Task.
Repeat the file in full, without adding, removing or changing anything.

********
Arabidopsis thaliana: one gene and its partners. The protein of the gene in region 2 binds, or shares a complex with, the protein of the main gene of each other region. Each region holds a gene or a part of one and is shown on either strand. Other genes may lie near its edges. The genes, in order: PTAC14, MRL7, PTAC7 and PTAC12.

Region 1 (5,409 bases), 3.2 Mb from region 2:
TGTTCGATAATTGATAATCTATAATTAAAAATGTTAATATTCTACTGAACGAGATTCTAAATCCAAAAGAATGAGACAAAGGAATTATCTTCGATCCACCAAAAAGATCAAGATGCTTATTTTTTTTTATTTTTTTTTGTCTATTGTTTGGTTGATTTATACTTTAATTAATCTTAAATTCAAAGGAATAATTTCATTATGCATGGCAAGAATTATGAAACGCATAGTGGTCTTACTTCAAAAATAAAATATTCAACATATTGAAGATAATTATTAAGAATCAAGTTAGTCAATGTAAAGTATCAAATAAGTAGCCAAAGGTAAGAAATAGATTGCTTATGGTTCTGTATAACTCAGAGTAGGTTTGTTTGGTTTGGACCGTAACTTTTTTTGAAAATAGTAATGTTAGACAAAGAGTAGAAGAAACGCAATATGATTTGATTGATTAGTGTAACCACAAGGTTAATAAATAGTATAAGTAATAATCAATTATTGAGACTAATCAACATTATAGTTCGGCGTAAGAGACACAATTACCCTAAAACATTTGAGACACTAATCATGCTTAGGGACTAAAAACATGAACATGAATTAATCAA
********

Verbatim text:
Arabidopsis thaliana: one gene and its partners. The protein of the gene in region 2 binds, or shares a complex with, the protein of the main gene of each other region. Each region holds a gene or a part of one and is shown on either strand. Other genes may lie near its edges. The genes, in order: PTAC14, MRL7, PTAC7 and PTAC12.

Region 1 (5,409 bases), 3.2 Mb from region 2:
TGTTCGATAATTGATAATCTATAATTAAAAATGTTAATATTCTACTGAACGAGATTCTAAATCCAAAAGAATGAGACAAAGGAATTATCTTCGATCCACCAAAAAGATCAAGATGCTTATTTTTTTTTATTTTTTTTTGTCTATTGTTTGGTTGATTTATACTTTAATTAATCTTAAATTCAAAGGAATAATTTCATTATGCATGGCAAGAATTATGAAACGCATAGTGGTCTTACTTCAAAAATAAAATATTCAACATATTGAAGATAATTATTAAGAATCAAGTTAGTCAATGTAAAGTATCAAATAAGTAGCCAAAGGTAAGAAATAGATTGCTTATGGTTCTGTATAACTCAGAGTAGGTTTGTTTGGTTTGGACCGTAACTTTTTTTGAAAATAGTAATGTTAGACAAAGAGTAGAAGAAACGCAATATGATTTGATTGATTAGTGTAACCACAAGGTTAATAAATAGTATAAGTAATAATCAATTATTGAGACTAATCAACATTATAGTTCGGCGTAAGAGACACAATTACCCTAAAACATTTGAGACACTAATCATGCTTAGGGACTAAAAACATGAACATGAATTAATCAA